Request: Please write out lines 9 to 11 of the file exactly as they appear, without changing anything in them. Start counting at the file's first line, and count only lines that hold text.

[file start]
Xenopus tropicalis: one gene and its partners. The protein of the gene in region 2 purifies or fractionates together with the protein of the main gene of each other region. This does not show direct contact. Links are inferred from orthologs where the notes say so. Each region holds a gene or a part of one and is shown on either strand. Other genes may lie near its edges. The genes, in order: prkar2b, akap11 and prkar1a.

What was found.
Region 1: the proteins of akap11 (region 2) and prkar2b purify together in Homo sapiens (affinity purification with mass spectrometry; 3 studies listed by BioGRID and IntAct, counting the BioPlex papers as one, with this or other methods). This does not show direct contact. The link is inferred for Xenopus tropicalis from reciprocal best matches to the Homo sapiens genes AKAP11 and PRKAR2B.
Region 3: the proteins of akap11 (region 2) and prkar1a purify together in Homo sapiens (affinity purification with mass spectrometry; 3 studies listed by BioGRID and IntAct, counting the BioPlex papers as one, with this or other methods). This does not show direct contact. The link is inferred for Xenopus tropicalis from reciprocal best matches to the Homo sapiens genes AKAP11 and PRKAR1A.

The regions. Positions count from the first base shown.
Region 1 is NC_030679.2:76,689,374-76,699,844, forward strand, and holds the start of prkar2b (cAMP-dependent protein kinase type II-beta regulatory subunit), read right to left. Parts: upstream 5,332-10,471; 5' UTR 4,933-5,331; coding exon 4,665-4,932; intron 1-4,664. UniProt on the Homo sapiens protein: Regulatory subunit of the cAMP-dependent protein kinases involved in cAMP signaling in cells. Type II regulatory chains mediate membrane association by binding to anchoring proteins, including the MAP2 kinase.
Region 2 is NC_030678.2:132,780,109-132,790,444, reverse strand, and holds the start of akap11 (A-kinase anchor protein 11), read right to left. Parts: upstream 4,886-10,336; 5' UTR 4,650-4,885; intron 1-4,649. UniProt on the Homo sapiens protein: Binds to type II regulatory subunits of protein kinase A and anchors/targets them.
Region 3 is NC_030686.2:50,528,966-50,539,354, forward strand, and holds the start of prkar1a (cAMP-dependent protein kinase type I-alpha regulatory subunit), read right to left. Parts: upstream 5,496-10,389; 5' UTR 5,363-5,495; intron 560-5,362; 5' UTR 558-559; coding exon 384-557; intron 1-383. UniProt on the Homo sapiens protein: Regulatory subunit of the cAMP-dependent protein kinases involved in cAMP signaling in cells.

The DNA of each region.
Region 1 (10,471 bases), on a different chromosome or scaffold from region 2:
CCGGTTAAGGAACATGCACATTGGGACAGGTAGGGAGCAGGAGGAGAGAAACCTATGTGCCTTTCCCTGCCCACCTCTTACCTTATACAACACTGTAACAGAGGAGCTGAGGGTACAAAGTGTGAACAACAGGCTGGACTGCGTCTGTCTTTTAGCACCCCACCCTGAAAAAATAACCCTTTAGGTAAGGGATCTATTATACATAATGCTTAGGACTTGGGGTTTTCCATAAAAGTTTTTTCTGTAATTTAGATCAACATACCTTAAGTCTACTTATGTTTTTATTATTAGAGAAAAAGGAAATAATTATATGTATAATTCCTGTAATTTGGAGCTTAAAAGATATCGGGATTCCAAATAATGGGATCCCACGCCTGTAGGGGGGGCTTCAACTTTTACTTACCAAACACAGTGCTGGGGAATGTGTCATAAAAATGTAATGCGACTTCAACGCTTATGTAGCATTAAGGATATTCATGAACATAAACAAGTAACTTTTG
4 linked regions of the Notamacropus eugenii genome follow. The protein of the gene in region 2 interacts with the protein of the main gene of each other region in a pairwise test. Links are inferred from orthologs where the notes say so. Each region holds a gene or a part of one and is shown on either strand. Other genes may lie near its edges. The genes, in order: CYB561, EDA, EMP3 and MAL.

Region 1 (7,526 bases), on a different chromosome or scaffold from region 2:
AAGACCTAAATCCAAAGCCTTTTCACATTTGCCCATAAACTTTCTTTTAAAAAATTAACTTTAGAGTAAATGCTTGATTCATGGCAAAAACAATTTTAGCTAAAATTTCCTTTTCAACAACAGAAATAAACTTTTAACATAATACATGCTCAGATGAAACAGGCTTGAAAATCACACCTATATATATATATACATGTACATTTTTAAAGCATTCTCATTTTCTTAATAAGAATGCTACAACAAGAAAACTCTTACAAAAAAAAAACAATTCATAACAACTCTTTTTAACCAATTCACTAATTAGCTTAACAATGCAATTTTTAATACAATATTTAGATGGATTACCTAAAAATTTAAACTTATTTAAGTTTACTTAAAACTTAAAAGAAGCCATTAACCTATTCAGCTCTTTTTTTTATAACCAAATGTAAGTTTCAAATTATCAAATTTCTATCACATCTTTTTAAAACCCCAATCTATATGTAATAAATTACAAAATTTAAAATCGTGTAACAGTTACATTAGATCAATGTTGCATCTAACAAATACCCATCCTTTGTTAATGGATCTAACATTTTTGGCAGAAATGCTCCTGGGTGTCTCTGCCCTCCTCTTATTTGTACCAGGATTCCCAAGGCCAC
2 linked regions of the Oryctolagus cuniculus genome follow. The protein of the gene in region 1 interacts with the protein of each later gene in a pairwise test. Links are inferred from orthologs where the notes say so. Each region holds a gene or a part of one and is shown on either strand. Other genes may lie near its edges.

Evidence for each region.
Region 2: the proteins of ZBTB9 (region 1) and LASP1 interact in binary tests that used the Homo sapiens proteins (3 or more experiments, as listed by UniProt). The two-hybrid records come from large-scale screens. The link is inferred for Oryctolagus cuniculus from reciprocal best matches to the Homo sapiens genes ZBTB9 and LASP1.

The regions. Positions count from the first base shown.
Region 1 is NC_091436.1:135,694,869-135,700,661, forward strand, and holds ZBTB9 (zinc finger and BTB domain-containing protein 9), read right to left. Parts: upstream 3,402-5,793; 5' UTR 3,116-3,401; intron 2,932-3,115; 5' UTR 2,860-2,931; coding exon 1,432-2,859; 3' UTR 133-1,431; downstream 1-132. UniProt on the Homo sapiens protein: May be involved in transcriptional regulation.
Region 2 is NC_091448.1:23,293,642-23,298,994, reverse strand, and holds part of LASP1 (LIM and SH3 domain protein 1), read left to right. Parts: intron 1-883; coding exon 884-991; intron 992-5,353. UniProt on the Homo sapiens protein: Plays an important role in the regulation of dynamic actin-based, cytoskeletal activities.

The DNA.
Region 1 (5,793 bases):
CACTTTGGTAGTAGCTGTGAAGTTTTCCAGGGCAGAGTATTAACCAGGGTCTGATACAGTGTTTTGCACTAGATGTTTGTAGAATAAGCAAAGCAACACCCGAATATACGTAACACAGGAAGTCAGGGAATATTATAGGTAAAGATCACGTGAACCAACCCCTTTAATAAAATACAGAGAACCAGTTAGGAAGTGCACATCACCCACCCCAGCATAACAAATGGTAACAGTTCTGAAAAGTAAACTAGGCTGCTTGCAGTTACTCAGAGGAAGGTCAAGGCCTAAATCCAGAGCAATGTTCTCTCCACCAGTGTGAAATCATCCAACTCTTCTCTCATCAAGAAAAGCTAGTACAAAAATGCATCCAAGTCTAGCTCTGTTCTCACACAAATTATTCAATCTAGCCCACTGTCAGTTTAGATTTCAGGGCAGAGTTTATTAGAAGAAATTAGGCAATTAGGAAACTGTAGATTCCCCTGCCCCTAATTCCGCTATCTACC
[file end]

The DNA of each region.
Region 1 (10,471 bases), on a different chromosome or scaffold from region 2:
CCGGTTAAGGAACATGCACATTGGGACAGGTAGGGAGCAGGAGGAGAGAAACCTATGTGCCTTTCCCTGCCCACCTCTTACCTTATACAACACTGTAACAGAGGAGCTGAGGGTACAAAGTGTGAACAACAGGCTGGACTGCGTCTGTCTTTTAGCACCCCACCCTGAAAAAATAACCCTTTAGGTAAGGGATCTATTATACATAATGCTTAGGACTTGGGGTTTTCCATAAAAGTTTTTTCTGTAATTTAGATCAACATACCTTAAGTCTACTTATGTTTTTATTATTAGAGAAAAAGGAAATAATTATATGTATAATTCCTGTAATTTGGAGCTTAAAAGATATCGGGATTCCAAATAATGGGATCCCACGCCTGTAGGGGGGGCTTCAACTTTTACTTACCAAACACAGTGCTGGGGAATGTGTCATAAAAATGTAATGCGACTTCAACGCTTATGTAGCATTAAGGATATTCATGAACATAAACAAGTAACTTTTG